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Monday, December 24, 2007

Ohio's Boehner Blames Democrats For Pork: Another Republican Sees Bush Inaction

CINCINNATI (TDB) -- Republican South Carolina Sen. Jim DeMint released a Congressional Research Service legal memo that contends the White House can easily eliminate billions in pork barrel spending projects. The memo says the money was not appropriated correctly, and thus President Bush is under no obligation to spend a dime. In fact, the memo portrays the President as part of the problem.

Congress sent the White House a $500 billion plus spending bill last week. Ohio's John Boehner, R-8, the House Minority Leader, said the budget bill was "bloated" with wasteful projects. Boehner is pushing for earmark reforms that would expose pork barrel projects. On Dec. 21 he said:

"To shine the brightest spotlight on wasteful pork spending in Washington, I have introduced a petition in Congress to bring about transparency and accountability to the earmarking process by requiring every single earmark to be publicly disclosed and subject to challenge on the House floor. We need 218 signatures on the petition to force a vote in the U.S. House of Representatives and to date, 197 lawmakers have signed. I hope that my colleagues who have not signed this petition will join us in the fight to clearly tell the American taxpayers how we're spending their money."

Boehner wants Congress, which is now controlled by Democrats, to change its wasteful ways. He says nothing about the White House. DeMint wants more action from Bush and makes it clear the President already "has the tools he needs to stop wasteful earmarks." The conservative South Carolina senator released a Dec. 18, 2007 CRS memorandum that contends many earmarks are not binding and can be ignored if Bush would issue an executive order. The CRS said:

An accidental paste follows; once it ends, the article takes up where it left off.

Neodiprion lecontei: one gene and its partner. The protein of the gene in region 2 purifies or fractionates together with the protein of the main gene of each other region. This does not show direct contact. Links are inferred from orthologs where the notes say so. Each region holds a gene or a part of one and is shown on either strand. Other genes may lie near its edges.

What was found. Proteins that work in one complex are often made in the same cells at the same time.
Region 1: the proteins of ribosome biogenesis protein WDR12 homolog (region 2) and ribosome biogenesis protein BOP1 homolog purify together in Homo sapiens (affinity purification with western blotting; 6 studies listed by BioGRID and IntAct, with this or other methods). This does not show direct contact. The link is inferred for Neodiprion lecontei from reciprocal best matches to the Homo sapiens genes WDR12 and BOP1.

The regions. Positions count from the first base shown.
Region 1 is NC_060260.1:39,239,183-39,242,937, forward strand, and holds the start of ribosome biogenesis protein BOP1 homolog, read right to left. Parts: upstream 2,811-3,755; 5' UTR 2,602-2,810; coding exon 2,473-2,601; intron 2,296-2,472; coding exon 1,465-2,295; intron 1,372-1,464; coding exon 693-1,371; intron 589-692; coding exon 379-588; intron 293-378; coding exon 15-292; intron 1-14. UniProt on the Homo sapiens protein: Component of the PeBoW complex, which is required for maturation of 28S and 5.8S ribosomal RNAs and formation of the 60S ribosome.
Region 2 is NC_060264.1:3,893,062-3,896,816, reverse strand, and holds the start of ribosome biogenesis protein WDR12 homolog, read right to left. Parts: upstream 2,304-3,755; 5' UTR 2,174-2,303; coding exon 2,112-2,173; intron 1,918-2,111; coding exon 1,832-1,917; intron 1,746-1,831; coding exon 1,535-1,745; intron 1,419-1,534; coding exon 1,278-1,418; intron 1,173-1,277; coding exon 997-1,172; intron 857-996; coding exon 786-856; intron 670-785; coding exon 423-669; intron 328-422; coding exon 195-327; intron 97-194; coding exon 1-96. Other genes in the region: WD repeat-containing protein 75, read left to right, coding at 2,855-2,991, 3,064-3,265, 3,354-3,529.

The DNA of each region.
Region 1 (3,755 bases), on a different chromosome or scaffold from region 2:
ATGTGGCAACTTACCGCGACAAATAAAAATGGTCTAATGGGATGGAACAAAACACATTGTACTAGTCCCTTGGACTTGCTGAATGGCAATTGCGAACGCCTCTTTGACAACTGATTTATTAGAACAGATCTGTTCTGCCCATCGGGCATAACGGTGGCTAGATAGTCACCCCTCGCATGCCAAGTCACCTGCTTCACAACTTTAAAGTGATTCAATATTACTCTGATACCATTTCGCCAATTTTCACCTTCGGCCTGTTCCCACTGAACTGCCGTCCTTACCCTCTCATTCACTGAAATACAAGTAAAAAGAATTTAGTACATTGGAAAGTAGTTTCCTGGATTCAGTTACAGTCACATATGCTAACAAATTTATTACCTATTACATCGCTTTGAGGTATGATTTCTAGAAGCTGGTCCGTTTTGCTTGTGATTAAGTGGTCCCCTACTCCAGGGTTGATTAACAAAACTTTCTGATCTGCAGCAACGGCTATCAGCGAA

"Based on our review of the relevant constitutional provision, statutes and applicable case law it appears that the President possesses the necessary legal and constitutional authority to issue such an executive order. That said, the issuance of an executive order appears to be a discretionary act whose issuance is solely vested with the President of the United States. With respect to your second question, it appears that because the language of committee reports [earmarks] do not meet the procedural requirements of Article I of the Constitution -- specifically, bicameralism and presentment -- they are not laws, therefore, and are not binding on executive agencies."

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